How Long After Eating Chocolate will My Dog Get Sick?
A chocolate chip cookie or any chocolate product is made up of many other ingredients along with chocolate, and it takes time to process the toxins in the chocolate.
It takes around 1 hour in small dogs to show some effects, and you will be able to see some issues, but it takes more than 8 to 12 hours to show signs of positioning and making a dog sick.
It also depends on the amount of cocoa ingested in the form of chocolate; the more it is ingested, the more quickly it shows the effects.
Should I Make My Dog Vomit After Eating Chocolate?
You should never induce vomiting in dogs after any consumption done by them until and unless it is recommended by a professional or a veterinarian.
Sometimes inducing vomiting can damage the gastrointestinal tract or intestines of a dog’s body, or internal organs, including the throat, esophagus, and others.
When Should I Call the Vet?
You should call a veterinarian when you see your dog has consumed chocolate. Be it any amount or any kind of chocolate. Even if the chocolate ingestion does not show any signs of illness or side effects, you should call a vet and inform them about the incident to prevent serious health issues.
A veterinarian will examine the extent of damage caused by the chocolate and start the diagnosis.
Tips for Preventing Chocolate Ingestion
It can be hard to keep your dogs away from nudging in and trying to have a bite at the chocolate or anything for that matter. They are just another toddler in the house.
The below tips can help you prevent chocolate attacks from your dogs.
- Keep it away from the reach of your canine partner. It may seem obvious, but it is not. Sometimes our casualness leads to incidents, which can be very damaging.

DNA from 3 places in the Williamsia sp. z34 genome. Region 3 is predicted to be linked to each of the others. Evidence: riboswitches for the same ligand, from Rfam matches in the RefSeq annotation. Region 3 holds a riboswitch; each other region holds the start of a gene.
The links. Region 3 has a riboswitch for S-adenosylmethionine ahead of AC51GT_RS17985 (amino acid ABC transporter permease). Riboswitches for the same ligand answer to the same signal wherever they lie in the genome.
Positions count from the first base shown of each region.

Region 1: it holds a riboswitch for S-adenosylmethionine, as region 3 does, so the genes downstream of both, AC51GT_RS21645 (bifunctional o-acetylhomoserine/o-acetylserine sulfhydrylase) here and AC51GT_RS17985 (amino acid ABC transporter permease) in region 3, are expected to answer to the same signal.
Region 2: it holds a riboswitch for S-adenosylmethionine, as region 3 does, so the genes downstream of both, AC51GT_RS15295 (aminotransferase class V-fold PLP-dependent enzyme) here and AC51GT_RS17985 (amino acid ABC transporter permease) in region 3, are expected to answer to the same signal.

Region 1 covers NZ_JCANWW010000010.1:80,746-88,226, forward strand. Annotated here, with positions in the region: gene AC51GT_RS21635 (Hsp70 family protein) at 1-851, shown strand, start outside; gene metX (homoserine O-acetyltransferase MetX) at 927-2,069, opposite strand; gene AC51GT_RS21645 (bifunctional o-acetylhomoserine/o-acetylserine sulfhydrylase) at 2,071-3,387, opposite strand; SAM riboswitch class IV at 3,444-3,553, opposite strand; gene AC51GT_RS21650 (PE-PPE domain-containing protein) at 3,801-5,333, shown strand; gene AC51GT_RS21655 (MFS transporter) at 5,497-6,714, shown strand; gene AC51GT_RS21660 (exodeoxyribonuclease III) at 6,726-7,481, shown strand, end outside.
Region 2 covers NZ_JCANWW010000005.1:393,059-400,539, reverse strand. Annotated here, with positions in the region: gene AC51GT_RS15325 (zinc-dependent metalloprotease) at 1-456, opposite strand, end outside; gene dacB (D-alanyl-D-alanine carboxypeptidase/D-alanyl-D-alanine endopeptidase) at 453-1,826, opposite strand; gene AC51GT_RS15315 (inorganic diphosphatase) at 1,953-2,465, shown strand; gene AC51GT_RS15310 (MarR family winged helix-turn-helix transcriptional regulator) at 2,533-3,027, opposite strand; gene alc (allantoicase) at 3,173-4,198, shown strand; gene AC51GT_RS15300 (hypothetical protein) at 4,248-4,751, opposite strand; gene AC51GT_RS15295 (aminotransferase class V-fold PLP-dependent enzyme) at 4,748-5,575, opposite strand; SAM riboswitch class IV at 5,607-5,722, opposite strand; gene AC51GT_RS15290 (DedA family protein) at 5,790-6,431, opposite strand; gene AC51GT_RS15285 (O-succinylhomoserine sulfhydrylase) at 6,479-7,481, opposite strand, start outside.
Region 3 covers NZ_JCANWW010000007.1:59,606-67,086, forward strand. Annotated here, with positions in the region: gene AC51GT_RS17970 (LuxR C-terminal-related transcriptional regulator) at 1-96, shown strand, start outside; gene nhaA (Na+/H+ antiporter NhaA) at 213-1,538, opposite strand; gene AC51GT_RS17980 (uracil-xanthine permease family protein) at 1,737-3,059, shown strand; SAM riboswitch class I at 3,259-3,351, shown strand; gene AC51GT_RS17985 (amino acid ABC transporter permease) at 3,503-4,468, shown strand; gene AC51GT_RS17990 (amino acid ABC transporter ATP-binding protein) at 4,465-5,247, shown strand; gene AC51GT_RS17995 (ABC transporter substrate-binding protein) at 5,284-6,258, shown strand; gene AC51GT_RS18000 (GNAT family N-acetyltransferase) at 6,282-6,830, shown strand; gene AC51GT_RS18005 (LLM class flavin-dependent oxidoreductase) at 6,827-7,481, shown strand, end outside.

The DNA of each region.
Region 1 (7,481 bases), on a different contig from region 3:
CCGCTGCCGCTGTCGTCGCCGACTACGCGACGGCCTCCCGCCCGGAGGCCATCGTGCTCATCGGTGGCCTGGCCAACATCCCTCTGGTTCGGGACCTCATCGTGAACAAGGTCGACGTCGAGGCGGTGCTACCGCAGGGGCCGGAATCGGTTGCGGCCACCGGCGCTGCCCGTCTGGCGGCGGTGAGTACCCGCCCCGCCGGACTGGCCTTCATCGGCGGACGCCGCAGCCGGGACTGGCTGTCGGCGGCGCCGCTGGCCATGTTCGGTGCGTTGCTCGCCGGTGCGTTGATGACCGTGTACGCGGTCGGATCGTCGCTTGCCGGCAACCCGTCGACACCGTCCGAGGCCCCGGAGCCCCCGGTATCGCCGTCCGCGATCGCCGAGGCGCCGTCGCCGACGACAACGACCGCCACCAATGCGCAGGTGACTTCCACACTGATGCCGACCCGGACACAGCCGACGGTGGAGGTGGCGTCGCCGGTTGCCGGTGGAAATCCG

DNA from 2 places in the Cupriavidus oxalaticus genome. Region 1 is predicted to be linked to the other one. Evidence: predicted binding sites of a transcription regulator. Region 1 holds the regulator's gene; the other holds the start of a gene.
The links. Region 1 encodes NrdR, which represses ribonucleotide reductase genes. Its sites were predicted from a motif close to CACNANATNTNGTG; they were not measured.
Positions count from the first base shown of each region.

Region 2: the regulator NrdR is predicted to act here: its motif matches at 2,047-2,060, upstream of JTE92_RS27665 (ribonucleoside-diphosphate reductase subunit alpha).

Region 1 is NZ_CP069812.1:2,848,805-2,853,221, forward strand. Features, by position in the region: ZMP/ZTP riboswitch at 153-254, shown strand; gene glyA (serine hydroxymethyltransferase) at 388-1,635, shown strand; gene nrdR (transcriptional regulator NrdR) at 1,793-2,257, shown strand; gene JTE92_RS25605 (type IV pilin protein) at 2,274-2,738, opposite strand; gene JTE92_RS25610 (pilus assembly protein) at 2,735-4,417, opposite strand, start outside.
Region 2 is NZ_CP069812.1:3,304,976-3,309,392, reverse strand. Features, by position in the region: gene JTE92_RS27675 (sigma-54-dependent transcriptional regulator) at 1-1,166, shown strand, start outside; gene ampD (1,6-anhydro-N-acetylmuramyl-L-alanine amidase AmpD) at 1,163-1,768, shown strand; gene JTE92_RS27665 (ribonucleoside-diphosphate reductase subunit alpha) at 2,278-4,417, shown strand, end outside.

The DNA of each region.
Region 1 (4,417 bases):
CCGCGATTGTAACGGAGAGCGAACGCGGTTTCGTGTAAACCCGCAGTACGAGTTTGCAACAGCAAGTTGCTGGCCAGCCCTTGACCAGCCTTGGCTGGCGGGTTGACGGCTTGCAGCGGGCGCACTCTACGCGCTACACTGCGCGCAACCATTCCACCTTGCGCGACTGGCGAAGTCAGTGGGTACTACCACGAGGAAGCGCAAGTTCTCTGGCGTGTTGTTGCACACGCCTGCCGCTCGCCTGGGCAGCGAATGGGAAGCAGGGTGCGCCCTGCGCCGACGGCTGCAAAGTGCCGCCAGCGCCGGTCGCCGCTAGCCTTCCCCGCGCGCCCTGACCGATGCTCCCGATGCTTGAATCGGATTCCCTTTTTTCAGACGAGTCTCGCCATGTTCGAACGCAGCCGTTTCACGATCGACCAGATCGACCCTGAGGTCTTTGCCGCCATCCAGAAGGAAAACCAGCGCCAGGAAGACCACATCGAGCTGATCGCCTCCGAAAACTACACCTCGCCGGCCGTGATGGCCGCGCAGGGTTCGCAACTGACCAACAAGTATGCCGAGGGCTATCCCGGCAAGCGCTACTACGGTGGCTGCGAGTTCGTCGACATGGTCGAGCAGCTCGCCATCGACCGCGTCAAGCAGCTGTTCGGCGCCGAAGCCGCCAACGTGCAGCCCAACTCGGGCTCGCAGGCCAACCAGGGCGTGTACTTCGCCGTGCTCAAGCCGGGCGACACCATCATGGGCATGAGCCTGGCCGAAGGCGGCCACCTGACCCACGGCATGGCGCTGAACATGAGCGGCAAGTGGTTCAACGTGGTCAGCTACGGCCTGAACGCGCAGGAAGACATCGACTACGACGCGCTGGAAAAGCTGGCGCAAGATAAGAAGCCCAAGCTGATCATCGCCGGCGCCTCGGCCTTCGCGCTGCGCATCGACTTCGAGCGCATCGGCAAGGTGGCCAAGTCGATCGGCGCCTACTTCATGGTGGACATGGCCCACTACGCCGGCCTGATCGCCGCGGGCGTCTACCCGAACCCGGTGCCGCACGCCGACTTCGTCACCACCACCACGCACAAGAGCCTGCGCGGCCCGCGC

- Train them well. Teach them words like ‘not food’ or ‘stop.’ ‘Stay’ will prevent them from eating when you command.
No, dogs are not supposed to eat chocolates as it can harm them and cause serious health issues.
Yes, in most cases of chocolate chip ingestion, dogs recover. Although if chocolate is ingested in higher quantities than in extreme cases, the results can be fatal.
If your dog has eaten a chocolate chip cookie or any chocolate product, it can likely cause serious health issues. Hope this article will help you understand why chocolates are toxic to dogs, what are the common symptoms of chocolate ingestion in dogs, and what you should do to prevent such ingestions.
It is recommended to take this article as a guide to know everything from the consequences to home remedies after a dog eats chocolate.
Dr. Lillian is a D.V.M. passionate about promoting awareness of dogs. She shares her expertise through her blogs on canineweekly.com and provides animal care services, including internal medicine, dermatology, and emergency care. Dr. Lillian is committed to contributing to animal welfare.